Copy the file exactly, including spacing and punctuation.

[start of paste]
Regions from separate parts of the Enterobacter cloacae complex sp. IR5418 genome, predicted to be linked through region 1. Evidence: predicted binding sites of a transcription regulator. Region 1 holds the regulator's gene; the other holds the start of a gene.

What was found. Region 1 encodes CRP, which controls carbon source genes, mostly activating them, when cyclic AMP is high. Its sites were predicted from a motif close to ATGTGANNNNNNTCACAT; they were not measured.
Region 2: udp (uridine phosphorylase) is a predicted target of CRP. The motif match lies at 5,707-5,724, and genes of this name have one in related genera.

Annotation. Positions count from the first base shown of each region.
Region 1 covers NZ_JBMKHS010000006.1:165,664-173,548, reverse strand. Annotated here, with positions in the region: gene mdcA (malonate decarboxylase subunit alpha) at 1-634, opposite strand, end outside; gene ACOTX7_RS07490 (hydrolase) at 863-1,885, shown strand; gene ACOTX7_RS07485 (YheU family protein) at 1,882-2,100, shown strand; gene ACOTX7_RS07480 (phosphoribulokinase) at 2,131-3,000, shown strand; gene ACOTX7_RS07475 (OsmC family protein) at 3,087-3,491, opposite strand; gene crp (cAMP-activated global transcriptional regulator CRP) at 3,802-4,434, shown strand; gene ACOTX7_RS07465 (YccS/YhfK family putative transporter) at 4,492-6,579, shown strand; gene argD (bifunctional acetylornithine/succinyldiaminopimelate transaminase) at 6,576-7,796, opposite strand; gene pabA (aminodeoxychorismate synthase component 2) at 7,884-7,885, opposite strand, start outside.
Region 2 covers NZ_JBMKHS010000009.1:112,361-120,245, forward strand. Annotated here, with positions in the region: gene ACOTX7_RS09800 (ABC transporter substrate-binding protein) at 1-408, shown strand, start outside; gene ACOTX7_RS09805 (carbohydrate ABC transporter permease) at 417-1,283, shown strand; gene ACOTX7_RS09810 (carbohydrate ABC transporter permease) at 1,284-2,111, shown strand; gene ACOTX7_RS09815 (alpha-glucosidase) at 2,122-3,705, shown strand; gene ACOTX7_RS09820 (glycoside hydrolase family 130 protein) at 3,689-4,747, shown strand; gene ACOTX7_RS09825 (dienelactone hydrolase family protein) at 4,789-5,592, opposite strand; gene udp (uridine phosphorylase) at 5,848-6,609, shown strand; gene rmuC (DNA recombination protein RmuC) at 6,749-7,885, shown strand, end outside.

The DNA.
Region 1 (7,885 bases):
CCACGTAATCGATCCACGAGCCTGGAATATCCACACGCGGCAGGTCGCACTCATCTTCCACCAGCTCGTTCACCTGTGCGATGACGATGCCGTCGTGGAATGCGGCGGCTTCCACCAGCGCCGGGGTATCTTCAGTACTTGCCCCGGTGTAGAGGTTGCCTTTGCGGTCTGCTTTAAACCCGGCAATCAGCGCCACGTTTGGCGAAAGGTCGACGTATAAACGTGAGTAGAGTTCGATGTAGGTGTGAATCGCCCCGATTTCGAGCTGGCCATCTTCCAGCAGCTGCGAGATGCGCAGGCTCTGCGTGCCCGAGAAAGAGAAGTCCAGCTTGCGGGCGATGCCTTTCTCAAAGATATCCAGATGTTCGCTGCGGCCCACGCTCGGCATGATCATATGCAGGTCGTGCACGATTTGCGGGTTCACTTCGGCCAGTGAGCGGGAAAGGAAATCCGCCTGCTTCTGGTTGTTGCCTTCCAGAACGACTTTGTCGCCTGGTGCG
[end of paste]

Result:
Regions from separate parts of the Enterobacter cloacae complex sp. IR5418 genome, predicted to be linked through region 1. Evidence: predicted binding sites of a transcription regulator. Region 1 holds the regulator's gene; the other holds the start of a gene.

What was found. Region 1 encodes CRP, which controls carbon source genes, mostly activating them, when cyclic AMP is high. Its sites were predicted from a motif close to ATGTGANNNNNNTCACAT; they were not measured.
Region 2: udp (uridine phosphorylase) is a predicted target of CRP. The motif match lies at 5,707-5,724, and genes of this name have one in related genera.

Annotation. Positions count from the first base shown of each region.
Region 1 covers NZ_JBMKHS010000006.1:165,664-173,548, reverse strand. Annotated here, with positions in the region: gene mdcA (malonate decarboxylase subunit alpha) at 1-634, opposite strand, end outside; gene ACOTX7_RS07490 (hydrolase) at 863-1,885, shown strand; gene ACOTX7_RS07485 (YheU family protein) at 1,882-2,100, shown strand; gene ACOTX7_RS07480 (phosphoribulokinase) at 2,131-3,000, shown strand; gene ACOTX7_RS07475 (OsmC family protein) at 3,087-3,491, opposite strand; gene crp (cAMP-activated global transcriptional regulator CRP) at 3,802-4,434, shown strand; gene ACOTX7_RS07465 (YccS/YhfK family putative transporter) at 4,492-6,579, shown strand; gene argD (bifunctional acetylornithine/succinyldiaminopimelate transaminase) at 6,576-7,796, opposite strand; gene pabA (aminodeoxychorismate synthase component 2) at 7,884-7,885, opposite strand, start outside.
Region 2 covers NZ_JBMKHS010000009.1:112,361-120,245, forward strand. Annotated here, with positions in the region: gene ACOTX7_RS09800 (ABC transporter substrate-binding protein) at 1-408, shown strand, start outside; gene ACOTX7_RS09805 (carbohydrate ABC transporter permease) at 417-1,283, shown strand; gene ACOTX7_RS09810 (carbohydrate ABC transporter permease) at 1,284-2,111, shown strand; gene ACOTX7_RS09815 (alpha-glucosidase) at 2,122-3,705, shown strand; gene ACOTX7_RS09820 (glycoside hydrolase family 130 protein) at 3,689-4,747, shown strand; gene ACOTX7_RS09825 (dienelactone hydrolase family protein) at 4,789-5,592, opposite strand; gene udp (uridine phosphorylase) at 5,848-6,609, shown strand; gene rmuC (DNA recombination protein RmuC) at 6,749-7,885, shown strand, end outside.

The DNA.
Region 1 (7,885 bases):
CCACGTAATCGATCCACGAGCCTGGAATATCCACACGCGGCAGGTCGCACTCATCTTCCACCAGCTCGTTCACCTGTGCGATGACGATGCCGTCGTGGAATGCGGCGGCTTCCACCAGCGCCGGGGTATCTTCAGTACTTGCCCCGGTGTAGAGGTTGCCTTTGCGGTCTGCTTTAAACCCGGCAATCAGCGCCACGTTTGGCGAAAGGTCGACGTATAAACGTGAGTAGAGTTCGATGTAGGTGTGAATCGCCCCGATTTCGAGCTGGCCATCTTCCAGCAGCTGCGAGATGCGCAGGCTCTGCGTGCCCGAGAAAGAGAAGTCCAGCTTGCGGGCGATGCCTTTCTCAAAGATATCCAGATGTTCGCTGCGGCCCACGCTCGGCATGATCATATGCAGGTCGTGCACGATTTGCGGGTTCACTTCGGCCAGTGAGCGGGAAAGGAAATCCGCCTGCTTCTGGTTGTTGCCTTCCAGAACGACTTTGTCGCCTGGTGCG